By Joe Koizumi
WBC#1/WBA#10 OPBF lightweight champ Nihito Arakawa (23-1-1, 15 KOs), 134.5, barely kept his regional belt as he impressively scored a come-from-behind TKO victory over formerly two-time world challenger Takehiro Shimada (27-6-1, 17 KOs), 134.5, at 2:59 of the eighth round on Monday in Tokyo, Japan. Also, WBC#5/WBA#6 Ryo Akaho (19-0-2, 12 KOs), 114.75, impressively retained his OPBF super-fly belt by halting unbeaten ex-amateur prospect Yohei Tobe (4-1, 2 KOs), 115, at 2:58 of the eighth session.
It was an OPBF title doubleheader by the compatriots before a sellout crowd at the Korakuen Hall. The veteran campaigner Shimada couldn’t celebrate his forty-first birthday although he was leading on points after the fourth—39-37 twice and 38-38. Bewildered and frustrated by Shimada’s tricky and persistent infighting, Arakawa, 30, finally turned loose with a flurry of punches that badly decked the fading challenger in the closing seconds of the seventh. Having failed to win the world belts from Edwin Valero here and Paulus Moses in Namibia, Shimada, in round eight, recovered and again kept boring in to disturb the champ’s outboxing strategy. Apparently Shimada seemed thorough due to his too hot pace, while Arakawa kept his composure and exploded a southpaw left to drop the older challenger by eleven years again. The referee Fukuchi wisely declared a halt to save the aging veteran from further punishment.
In another OPBF title bout, the champ Akaho fully displayed his free-swinging style to annoy the less experienced upright stylist. Tobe’s too early crack at the OPBF belt had been castigated by some people, but Tobe was such a fine prospect as to have defeated Korean national champ Jinki Jung (KO1) in his pro debut, ex-world champ Wandee Singwancha (KO2) in his second, former world challenger Yohei Kono (W8) and ex-WBC international titlist Ryan Bito (W8). He was only 4-0. The skeptics might have been right as Tobe was overwhelmed by Akaho’s rough-and-tumble attack, hit the deck and was duly stopped in the fatal eighth. Should a foreign fight scribe watch Akaho fight here, he would be disappointed at his least finesse, terribly unorthodox style and poor balance. But Akaho was fast and hard-hitting enough to demolish the highly expected prospect.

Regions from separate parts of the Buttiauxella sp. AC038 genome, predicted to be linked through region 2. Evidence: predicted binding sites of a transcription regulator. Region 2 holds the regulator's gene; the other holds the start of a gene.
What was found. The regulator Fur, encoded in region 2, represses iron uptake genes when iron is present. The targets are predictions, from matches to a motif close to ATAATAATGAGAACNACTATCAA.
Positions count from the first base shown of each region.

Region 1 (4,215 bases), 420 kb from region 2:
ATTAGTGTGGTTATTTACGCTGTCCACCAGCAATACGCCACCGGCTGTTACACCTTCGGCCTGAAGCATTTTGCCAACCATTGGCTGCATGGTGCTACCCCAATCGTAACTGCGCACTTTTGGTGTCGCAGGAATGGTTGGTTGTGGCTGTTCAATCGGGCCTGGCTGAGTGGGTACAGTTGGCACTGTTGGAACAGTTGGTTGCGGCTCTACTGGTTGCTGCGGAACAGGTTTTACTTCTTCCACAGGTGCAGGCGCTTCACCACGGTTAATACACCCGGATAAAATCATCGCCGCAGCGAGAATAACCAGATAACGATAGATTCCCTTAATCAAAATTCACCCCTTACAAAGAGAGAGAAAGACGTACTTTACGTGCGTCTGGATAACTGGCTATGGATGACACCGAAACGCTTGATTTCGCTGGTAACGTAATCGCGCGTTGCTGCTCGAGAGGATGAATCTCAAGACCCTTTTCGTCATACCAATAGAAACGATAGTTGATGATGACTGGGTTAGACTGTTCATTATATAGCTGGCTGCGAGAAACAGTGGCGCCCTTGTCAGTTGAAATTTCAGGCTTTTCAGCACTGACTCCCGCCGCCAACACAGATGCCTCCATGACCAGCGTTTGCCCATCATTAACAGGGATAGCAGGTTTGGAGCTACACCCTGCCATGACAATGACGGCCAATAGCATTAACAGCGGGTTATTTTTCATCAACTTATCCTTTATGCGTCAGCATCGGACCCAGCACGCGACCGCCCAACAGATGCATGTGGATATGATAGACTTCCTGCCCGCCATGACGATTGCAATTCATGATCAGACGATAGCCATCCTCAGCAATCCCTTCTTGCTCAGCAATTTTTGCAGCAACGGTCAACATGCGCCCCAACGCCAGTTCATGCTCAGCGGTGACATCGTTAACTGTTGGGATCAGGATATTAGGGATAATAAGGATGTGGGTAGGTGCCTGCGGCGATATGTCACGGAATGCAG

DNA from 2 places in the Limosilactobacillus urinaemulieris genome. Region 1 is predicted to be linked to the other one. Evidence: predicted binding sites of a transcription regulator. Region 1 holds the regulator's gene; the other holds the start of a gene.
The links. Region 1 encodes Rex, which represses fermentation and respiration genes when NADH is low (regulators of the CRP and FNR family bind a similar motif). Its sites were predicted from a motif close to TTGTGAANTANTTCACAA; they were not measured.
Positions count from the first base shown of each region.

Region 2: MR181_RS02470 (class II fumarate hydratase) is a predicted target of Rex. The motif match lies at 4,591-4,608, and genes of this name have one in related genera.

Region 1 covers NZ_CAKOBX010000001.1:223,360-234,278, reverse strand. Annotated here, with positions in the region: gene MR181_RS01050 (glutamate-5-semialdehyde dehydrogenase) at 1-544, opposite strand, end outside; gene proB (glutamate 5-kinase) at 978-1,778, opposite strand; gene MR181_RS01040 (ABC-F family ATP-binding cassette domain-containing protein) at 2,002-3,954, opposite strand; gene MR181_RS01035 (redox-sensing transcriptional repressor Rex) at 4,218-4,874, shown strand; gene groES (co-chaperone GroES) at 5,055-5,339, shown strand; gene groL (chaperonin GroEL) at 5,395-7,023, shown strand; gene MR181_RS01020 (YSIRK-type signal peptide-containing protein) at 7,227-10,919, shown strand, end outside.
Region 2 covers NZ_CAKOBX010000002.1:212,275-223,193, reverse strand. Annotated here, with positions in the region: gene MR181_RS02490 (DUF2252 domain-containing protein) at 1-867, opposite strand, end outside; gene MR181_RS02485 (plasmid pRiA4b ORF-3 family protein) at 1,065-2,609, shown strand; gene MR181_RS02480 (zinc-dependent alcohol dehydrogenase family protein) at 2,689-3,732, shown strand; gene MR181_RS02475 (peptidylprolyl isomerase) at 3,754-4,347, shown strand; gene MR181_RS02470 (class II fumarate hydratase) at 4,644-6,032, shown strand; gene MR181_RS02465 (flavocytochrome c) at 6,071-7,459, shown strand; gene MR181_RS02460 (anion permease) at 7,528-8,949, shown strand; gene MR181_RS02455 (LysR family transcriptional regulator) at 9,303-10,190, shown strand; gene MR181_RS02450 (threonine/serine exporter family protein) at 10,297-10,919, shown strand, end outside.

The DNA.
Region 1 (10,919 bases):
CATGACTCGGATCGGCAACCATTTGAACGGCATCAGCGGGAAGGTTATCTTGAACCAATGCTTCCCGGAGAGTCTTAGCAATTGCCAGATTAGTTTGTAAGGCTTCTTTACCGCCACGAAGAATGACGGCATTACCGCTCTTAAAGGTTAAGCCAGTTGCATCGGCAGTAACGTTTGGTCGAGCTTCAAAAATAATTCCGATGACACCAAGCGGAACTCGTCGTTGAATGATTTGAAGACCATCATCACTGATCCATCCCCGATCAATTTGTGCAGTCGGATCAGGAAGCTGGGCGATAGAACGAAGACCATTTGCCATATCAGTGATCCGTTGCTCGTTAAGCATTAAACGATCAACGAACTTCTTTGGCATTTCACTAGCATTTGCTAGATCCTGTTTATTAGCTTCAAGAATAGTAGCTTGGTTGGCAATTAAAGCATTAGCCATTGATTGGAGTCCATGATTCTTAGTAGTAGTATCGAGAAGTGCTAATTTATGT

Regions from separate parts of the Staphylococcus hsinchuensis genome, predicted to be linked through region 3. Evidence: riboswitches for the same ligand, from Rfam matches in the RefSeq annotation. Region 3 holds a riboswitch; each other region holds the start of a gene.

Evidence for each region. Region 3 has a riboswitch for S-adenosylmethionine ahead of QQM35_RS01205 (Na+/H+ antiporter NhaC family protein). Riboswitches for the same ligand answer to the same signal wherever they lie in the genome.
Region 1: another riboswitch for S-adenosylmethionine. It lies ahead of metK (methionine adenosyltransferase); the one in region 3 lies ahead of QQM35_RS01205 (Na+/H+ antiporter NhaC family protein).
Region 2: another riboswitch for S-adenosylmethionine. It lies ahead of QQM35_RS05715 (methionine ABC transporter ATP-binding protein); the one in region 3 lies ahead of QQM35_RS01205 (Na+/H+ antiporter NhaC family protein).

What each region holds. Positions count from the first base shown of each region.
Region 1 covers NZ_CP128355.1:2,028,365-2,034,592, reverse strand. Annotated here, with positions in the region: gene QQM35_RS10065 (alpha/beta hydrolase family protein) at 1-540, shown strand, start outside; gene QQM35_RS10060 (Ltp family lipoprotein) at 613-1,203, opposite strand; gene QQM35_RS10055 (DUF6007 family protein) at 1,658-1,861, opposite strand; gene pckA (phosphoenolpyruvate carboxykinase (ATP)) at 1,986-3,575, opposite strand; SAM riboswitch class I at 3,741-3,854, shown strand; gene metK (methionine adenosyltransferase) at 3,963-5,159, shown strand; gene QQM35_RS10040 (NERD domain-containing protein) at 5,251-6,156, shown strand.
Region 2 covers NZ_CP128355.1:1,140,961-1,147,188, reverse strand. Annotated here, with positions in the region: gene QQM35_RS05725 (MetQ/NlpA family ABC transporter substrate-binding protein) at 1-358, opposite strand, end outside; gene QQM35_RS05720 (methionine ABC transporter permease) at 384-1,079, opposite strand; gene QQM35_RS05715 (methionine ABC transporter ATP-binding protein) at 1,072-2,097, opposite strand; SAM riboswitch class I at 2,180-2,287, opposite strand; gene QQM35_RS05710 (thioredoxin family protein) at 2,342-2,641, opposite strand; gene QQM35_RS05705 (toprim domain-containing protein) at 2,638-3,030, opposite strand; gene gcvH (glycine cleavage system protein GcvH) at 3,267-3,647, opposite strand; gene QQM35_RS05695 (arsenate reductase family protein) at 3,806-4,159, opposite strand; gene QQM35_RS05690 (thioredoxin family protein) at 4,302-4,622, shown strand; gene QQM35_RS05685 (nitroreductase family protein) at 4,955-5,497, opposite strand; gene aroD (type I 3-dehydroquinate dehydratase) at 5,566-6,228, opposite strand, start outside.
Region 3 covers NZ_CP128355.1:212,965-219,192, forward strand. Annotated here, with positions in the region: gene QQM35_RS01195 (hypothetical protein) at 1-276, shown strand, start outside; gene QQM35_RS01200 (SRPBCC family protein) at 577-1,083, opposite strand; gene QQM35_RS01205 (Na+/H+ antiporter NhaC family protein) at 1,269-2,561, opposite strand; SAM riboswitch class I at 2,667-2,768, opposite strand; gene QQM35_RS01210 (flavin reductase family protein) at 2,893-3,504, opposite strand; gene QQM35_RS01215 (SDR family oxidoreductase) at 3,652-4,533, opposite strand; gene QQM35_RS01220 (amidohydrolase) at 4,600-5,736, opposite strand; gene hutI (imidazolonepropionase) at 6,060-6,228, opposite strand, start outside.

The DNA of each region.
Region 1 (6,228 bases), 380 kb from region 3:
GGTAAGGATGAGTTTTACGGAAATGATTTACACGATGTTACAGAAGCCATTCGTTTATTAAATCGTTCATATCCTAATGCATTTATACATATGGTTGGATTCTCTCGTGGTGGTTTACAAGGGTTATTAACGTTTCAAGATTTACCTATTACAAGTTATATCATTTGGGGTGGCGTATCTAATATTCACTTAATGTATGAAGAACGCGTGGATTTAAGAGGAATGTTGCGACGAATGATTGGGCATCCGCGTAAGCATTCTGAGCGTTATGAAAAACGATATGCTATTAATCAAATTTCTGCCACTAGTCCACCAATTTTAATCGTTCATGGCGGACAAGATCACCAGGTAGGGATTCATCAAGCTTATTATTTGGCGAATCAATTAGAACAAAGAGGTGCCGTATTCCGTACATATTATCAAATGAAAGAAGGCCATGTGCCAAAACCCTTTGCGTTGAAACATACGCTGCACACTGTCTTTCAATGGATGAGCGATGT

In retrospect, Shimada’s crack at the OPBF throne was ten years too late, while Tobe’s shot at least five fights too early.
Promoter: Hachioji Nakaya Promotions.